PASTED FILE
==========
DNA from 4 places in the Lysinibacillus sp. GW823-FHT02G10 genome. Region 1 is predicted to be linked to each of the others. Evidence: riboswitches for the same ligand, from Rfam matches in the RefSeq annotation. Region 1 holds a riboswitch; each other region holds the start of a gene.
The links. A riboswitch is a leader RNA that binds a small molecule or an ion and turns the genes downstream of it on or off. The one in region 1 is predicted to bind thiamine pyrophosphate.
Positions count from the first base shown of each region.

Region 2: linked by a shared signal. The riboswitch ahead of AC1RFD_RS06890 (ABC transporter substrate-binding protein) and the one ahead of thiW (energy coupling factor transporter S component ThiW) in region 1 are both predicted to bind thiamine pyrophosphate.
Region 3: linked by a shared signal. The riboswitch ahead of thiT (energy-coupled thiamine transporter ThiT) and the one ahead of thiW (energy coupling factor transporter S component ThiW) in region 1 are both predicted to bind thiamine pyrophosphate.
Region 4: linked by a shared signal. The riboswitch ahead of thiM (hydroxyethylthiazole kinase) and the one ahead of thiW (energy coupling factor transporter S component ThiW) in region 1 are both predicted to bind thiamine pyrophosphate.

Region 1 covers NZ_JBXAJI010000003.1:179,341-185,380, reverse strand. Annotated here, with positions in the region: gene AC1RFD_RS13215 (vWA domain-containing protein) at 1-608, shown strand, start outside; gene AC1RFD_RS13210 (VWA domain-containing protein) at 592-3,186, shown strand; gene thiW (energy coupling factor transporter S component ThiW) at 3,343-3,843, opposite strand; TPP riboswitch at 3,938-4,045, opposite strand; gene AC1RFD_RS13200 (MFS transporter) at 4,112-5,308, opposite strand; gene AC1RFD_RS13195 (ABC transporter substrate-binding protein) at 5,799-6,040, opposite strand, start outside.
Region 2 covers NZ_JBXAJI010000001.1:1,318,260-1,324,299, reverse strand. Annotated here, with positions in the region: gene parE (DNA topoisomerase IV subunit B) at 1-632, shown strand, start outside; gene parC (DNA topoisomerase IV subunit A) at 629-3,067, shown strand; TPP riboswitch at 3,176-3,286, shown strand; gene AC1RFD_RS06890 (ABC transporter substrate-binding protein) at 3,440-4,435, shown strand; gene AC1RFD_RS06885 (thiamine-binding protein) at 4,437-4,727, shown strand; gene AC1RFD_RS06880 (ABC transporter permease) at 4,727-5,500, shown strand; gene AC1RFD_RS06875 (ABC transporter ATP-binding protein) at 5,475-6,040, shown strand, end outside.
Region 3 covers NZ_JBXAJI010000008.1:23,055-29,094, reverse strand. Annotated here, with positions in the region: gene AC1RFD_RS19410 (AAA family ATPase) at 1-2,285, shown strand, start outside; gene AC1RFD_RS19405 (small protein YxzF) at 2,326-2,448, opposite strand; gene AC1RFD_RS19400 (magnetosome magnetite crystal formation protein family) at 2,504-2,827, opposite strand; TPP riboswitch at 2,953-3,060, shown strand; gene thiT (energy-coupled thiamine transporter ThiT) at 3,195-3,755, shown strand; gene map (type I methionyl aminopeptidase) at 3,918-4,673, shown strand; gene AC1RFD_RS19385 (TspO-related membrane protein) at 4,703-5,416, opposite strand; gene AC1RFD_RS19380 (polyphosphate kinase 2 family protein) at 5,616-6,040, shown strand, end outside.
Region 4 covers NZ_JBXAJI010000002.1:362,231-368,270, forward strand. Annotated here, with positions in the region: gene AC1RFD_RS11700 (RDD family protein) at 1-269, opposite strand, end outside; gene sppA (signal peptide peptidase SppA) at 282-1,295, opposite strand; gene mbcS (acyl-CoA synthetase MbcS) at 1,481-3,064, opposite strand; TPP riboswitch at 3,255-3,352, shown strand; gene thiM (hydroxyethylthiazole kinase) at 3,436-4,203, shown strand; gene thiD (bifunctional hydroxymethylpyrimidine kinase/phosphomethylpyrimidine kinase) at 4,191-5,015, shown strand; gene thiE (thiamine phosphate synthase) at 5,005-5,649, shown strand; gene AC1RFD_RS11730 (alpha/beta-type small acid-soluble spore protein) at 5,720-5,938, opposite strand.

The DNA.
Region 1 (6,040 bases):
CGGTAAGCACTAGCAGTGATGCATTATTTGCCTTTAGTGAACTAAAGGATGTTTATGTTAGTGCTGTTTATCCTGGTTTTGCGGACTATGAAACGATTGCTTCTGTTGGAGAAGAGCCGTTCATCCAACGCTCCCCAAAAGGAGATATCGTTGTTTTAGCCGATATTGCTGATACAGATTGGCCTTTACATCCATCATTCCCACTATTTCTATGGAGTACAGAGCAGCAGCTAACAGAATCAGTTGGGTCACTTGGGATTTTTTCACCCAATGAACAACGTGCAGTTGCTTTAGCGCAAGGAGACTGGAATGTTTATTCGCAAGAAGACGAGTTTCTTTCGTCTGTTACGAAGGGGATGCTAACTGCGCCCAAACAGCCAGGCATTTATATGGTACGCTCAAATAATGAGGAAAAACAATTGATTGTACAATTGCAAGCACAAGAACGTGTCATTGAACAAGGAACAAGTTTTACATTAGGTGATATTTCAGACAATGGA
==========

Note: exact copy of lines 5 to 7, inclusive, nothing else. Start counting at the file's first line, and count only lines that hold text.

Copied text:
Region 3: linked by a shared signal. The riboswitch ahead of thiT (energy-coupled thiamine transporter ThiT) and the one ahead of thiW (energy coupling factor transporter S component ThiW) in region 1 are both predicted to bind thiamine pyrophosphate.
Region 4: linked by a shared signal. The riboswitch ahead of thiM (hydroxyethylthiazole kinase) and the one ahead of thiW (energy coupling factor transporter S component ThiW) in region 1 are both predicted to bind thiamine pyrophosphate.

Region 1 covers NZ_JBXAJI010000003.1:179,341-185,380, reverse strand. Annotated here, with positions in the region: gene AC1RFD_RS13215 (vWA domain-containing protein) at 1-608, shown strand, start outside; gene AC1RFD_RS13210 (VWA domain-containing protein) at 592-3,186, shown strand; gene thiW (energy coupling factor transporter S component ThiW) at 3,343-3,843, opposite strand; TPP riboswitch at 3,938-4,045, opposite strand; gene AC1RFD_RS13200 (MFS transporter) at 4,112-5,308, opposite strand; gene AC1RFD_RS13195 (ABC transporter substrate-binding protein) at 5,799-6,040, opposite strand, start outside.